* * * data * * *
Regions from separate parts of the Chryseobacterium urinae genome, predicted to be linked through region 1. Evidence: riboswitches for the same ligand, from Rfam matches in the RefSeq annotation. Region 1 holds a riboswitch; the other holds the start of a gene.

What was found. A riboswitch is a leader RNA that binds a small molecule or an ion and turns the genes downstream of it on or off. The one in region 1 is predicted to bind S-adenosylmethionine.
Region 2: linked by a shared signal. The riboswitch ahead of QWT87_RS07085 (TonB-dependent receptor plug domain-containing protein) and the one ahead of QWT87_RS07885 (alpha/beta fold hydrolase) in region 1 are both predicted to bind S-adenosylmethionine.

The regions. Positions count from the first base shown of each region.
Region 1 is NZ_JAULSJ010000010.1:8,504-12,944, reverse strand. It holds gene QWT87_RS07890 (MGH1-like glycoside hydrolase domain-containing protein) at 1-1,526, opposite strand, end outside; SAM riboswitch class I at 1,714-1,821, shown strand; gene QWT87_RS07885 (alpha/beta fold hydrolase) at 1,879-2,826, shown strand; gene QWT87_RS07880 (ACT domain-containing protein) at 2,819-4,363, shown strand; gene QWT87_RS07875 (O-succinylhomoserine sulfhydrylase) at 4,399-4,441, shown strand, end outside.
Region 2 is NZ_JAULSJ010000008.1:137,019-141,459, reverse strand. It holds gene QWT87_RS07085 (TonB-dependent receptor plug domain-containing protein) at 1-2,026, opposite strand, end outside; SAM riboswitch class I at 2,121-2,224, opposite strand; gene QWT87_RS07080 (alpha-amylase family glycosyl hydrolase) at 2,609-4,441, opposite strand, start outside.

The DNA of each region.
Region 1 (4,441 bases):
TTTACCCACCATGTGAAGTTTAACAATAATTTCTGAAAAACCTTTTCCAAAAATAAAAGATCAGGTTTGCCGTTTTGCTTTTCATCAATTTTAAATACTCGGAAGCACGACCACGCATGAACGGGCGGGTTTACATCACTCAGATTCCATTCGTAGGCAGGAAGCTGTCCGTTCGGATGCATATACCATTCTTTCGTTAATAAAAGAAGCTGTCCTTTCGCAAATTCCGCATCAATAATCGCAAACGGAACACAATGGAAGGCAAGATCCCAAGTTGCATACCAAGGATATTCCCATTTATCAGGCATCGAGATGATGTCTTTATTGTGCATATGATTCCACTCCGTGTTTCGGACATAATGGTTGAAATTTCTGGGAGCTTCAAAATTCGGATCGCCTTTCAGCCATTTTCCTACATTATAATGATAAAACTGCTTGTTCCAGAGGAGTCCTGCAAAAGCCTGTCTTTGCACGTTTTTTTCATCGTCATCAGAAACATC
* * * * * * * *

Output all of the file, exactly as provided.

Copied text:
Regions from separate parts of the Chryseobacterium urinae genome, predicted to be linked through region 1. Evidence: riboswitches for the same ligand, from Rfam matches in the RefSeq annotation. Region 1 holds a riboswitch; the other holds the start of a gene.

What was found. A riboswitch is a leader RNA that binds a small molecule or an ion and turns the genes downstream of it on or off. The one in region 1 is predicted to bind S-adenosylmethionine.
Region 2: linked by a shared signal. The riboswitch ahead of QWT87_RS07085 (TonB-dependent receptor plug domain-containing protein) and the one ahead of QWT87_RS07885 (alpha/beta fold hydrolase) in region 1 are both predicted to bind S-adenosylmethionine.

The regions. Positions count from the first base shown of each region.
Region 1 is NZ_JAULSJ010000010.1:8,504-12,944, reverse strand. It holds gene QWT87_RS07890 (MGH1-like glycoside hydrolase domain-containing protein) at 1-1,526, opposite strand, end outside; SAM riboswitch class I at 1,714-1,821, shown strand; gene QWT87_RS07885 (alpha/beta fold hydrolase) at 1,879-2,826, shown strand; gene QWT87_RS07880 (ACT domain-containing protein) at 2,819-4,363, shown strand; gene QWT87_RS07875 (O-succinylhomoserine sulfhydrylase) at 4,399-4,441, shown strand, end outside.
Region 2 is NZ_JAULSJ010000008.1:137,019-141,459, reverse strand. It holds gene QWT87_RS07085 (TonB-dependent receptor plug domain-containing protein) at 1-2,026, opposite strand, end outside; SAM riboswitch class I at 2,121-2,224, opposite strand; gene QWT87_RS07080 (alpha-amylase family glycosyl hydrolase) at 2,609-4,441, opposite strand, start outside.

The DNA of each region.
Region 1 (4,441 bases):
TTTACCCACCATGTGAAGTTTAACAATAATTTCTGAAAAACCTTTTCCAAAAATAAAAGATCAGGTTTGCCGTTTTGCTTTTCATCAATTTTAAATACTCGGAAGCACGACCACGCATGAACGGGCGGGTTTACATCACTCAGATTCCATTCGTAGGCAGGAAGCTGTCCGTTCGGATGCATATACCATTCTTTCGTTAATAAAAGAAGCTGTCCTTTCGCAAATTCCGCATCAATAATCGCAAACGGAACACAATGGAAGGCAAGATCCCAAGTTGCATACCAAGGATATTCCCATTTATCAGGCATCGAGATGATGTCTTTATTGTGCATATGATTCCACTCCGTGTTTCGGACATAATGGTTGAAATTTCTGGGAGCTTCAAAATTCGGATCGCCTTTCAGCCATTTTCCTACATTATAATGATAAAACTGCTTGTTCCAGAGGAGTCCTGCAAAAGCCTGTCTTTGCACGTTTTTTTCATCGTCATCAGAAACATC